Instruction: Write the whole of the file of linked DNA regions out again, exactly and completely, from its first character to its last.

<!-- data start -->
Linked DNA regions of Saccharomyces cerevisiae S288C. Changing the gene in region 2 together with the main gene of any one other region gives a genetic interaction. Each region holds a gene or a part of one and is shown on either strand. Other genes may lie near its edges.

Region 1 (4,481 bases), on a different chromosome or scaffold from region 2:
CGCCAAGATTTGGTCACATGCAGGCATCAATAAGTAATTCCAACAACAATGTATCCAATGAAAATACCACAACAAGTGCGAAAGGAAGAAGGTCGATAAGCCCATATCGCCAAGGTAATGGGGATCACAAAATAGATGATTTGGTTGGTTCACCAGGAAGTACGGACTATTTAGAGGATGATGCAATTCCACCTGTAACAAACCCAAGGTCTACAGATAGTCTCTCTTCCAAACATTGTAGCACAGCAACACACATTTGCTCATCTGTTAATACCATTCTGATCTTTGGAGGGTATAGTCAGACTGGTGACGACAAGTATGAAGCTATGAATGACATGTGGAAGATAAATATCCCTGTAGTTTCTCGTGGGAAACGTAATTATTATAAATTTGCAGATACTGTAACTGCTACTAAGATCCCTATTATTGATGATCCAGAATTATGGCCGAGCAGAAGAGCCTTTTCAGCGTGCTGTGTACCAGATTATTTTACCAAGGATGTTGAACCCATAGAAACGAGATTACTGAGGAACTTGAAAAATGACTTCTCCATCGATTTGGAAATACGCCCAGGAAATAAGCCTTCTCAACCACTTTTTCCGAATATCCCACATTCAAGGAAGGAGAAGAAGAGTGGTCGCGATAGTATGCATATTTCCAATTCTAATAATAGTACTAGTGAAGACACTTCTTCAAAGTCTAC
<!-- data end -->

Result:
Linked DNA regions of Saccharomyces cerevisiae S288C. Changing the gene in region 2 together with the main gene of any one other region gives a genetic interaction. Each region holds a gene or a part of one and is shown on either strand. Other genes may lie near its edges.

Region 1 (4,481 bases), on a different chromosome or scaffold from region 2:
CGCCAAGATTTGGTCACATGCAGGCATCAATAAGTAATTCCAACAACAATGTATCCAATGAAAATACCACAACAAGTGCGAAAGGAAGAAGGTCGATAAGCCCATATCGCCAAGGTAATGGGGATCACAAAATAGATGATTTGGTTGGTTCACCAGGAAGTACGGACTATTTAGAGGATGATGCAATTCCACCTGTAACAAACCCAAGGTCTACAGATAGTCTCTCTTCCAAACATTGTAGCACAGCAACACACATTTGCTCATCTGTTAATACCATTCTGATCTTTGGAGGGTATAGTCAGACTGGTGACGACAAGTATGAAGCTATGAATGACATGTGGAAGATAAATATCCCTGTAGTTTCTCGTGGGAAACGTAATTATTATAAATTTGCAGATACTGTAACTGCTACTAAGATCCCTATTATTGATGATCCAGAATTATGGCCGAGCAGAAGAGCCTTTTCAGCGTGCTGTGTACCAGATTATTTTACCAAGGATGTTGAACCCATAGAAACGAGATTACTGAGGAACTTGAAAAATGACTTCTCCATCGATTTGGAAATACGCCCAGGAAATAAGCCTTCTCAACCACTTTTTCCGAATATCCCACATTCAAGGAAGGAGAAGAAGAGTGGTCGCGATAGTATGCATATTTCCAATTCTAATAATAGTACTAGTGAAGACACTTCTTCAAAGTCTAC